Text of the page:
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The Canada Revenue Agency (“CRA”) understands that, occasionally, taxpayers discover they have reported inaccurate or incomplete information or have failed to disclose information on their return or have failed to file an information return. The CRA has the legislative authority to provide relief for valid disclosures; that authority is found in legislative provisions of the Income Tax Act (“ITA”), the Excise Tax Act (“ETA”) as well as several other acts administered by the CRA. Each of these acts provides the Minister of National Revenue (“Minister”) with discretionary authority to grant relief to taxpayers. In response to this discretionary authority, the CRA has developed a Voluntary Disclosure Program (“VDP”) which encourages taxpayers to voluntarily correct previous errors and omissions in their dealings with the CRA. Taxpayers who make valid disclosures under the VDP will be required to pay the taxes or charges plus any interest as determined by the CRA; however the taxpayer may avoid penalties or prosecution they may otherwise be subject to under the applicable act.
The Minister’s ability to grant relief is limited to any taxation year that ended within the previous 10 years before the calendar year in which the submission is filed. As noted above, the Minister has discretionary authority and, as a result, each request is reviewed and decided on its own merit.
The CRA requires that the disclosure meet four conditions. First, it is necessary that the disclosure be voluntary. A disclosure would not be considered voluntary if the taxpayer knew or should have known that the CRA or any other authority or administration had begun an audit, investigation or other enforcement action with respect to the information being disclosed. In addition, the disclosure would not be voluntary if action has been taken against a person associated with or related to the taxpayer or against a third party and that particular transaction is sufficiently related to the transaction being disclosed. It is also necessary that the information being disclosed would likely have been uncovered by the enforcement action.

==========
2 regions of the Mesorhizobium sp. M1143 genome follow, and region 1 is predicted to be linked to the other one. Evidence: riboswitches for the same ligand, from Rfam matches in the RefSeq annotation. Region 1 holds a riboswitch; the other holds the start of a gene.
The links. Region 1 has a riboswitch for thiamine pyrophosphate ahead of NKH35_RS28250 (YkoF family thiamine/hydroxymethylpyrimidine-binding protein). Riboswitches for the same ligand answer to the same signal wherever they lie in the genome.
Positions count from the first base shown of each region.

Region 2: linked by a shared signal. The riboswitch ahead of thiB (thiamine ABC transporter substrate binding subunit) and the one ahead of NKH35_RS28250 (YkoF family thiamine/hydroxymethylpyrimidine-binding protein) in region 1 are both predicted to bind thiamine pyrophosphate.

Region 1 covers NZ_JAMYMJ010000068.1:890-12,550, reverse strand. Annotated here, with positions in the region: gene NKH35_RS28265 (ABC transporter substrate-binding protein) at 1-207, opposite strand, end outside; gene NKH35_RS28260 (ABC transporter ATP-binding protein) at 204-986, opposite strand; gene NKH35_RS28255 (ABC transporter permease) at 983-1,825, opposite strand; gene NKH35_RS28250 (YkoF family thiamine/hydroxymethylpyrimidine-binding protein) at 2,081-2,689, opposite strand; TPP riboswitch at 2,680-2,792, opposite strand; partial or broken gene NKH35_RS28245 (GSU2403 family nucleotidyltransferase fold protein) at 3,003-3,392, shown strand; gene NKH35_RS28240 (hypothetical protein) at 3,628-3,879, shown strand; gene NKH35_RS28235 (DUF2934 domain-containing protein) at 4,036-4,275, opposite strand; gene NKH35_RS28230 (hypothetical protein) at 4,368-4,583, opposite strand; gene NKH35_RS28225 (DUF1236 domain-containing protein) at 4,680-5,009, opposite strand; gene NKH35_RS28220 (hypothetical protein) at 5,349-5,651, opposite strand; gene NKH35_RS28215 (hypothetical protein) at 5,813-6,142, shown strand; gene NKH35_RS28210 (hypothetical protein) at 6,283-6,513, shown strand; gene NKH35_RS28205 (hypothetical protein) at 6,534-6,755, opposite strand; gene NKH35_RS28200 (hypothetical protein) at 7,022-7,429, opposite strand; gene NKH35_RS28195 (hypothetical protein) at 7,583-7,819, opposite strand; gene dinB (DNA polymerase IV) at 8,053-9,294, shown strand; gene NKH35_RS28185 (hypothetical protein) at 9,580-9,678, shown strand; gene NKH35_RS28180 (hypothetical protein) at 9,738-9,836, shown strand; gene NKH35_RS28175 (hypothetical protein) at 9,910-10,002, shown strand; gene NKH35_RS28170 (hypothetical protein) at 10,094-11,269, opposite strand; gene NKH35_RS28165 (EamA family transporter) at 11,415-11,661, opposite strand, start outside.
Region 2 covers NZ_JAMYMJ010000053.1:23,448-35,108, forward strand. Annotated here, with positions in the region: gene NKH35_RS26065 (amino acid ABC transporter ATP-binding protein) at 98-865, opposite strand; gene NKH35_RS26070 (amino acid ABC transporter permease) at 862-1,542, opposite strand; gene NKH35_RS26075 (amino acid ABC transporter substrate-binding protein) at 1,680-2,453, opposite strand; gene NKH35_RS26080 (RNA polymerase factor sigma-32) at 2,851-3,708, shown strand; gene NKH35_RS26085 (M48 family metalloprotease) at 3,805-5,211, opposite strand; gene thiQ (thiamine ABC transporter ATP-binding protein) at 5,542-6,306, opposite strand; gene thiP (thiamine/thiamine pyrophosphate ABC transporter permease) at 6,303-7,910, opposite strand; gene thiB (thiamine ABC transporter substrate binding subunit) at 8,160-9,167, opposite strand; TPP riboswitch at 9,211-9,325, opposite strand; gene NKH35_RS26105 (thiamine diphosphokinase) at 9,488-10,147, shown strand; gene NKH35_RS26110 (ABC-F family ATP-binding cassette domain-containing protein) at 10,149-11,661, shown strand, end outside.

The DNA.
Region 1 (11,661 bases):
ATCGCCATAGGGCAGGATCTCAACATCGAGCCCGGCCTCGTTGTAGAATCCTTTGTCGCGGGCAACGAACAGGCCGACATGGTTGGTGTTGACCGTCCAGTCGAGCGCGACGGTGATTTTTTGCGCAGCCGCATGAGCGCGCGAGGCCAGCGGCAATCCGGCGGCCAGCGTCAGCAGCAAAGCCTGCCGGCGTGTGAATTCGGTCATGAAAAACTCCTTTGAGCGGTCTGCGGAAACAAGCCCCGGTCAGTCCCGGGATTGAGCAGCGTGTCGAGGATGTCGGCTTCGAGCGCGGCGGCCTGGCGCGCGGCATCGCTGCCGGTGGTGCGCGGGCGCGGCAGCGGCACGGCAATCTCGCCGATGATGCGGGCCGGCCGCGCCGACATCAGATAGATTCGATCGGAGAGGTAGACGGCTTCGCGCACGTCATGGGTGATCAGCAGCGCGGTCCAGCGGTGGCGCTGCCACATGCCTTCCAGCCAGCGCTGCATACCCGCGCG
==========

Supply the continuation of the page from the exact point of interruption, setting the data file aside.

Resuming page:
The CRA requires that the disclosure be complete. The taxpayer must provide full and accurate facts and documentation for all taxation years or reporting periods where there was previously inaccurate, incomplete or unreported information.
A disclosure must involve the application, or potential application of a penalty.
The final condition to be met is that the information included in the disclosure be at least one year past due or that the disclosure includes information that is at least one year past due.
If it is determined that any of the four conditions are not met, the taxpayer will be advised, in writing, that the voluntary disclosure has been denied and the reasons why.
There is no right of objection under the acts administered by the CRA for a taxpayer to dispute a discretionary decision; however, if the taxpayer believes that the Minister has not exercised discretion in a fair and reasonable manner, the taxpayer may request in writing, that the Director of the Tax Services Office where the original decision was issued review and reconsider the original decision.
Where the taxpayer does not believe the Minister exercised discretion in a fair and reasonable manner, the taxpayer may make an application to the Federal Court for a judicial review of the Minister’s decision. The taxpayer must send a Notice of Application to the registrar of the Federal Court within 30 days from the date the taxpayer received notification from the Minister.
In the event that voluntary disclosure results in an assessment or reassessment to which the taxpayer disagrees, the taxpayer may file a Notice of Objection.
If you believe you may have inadvertently reported inaccurate or incomplete information, or have failed to disclose information or failed to file an information return; if you have any questions or concerns with respect to the VDP, please contact your local MNP tax specialist.
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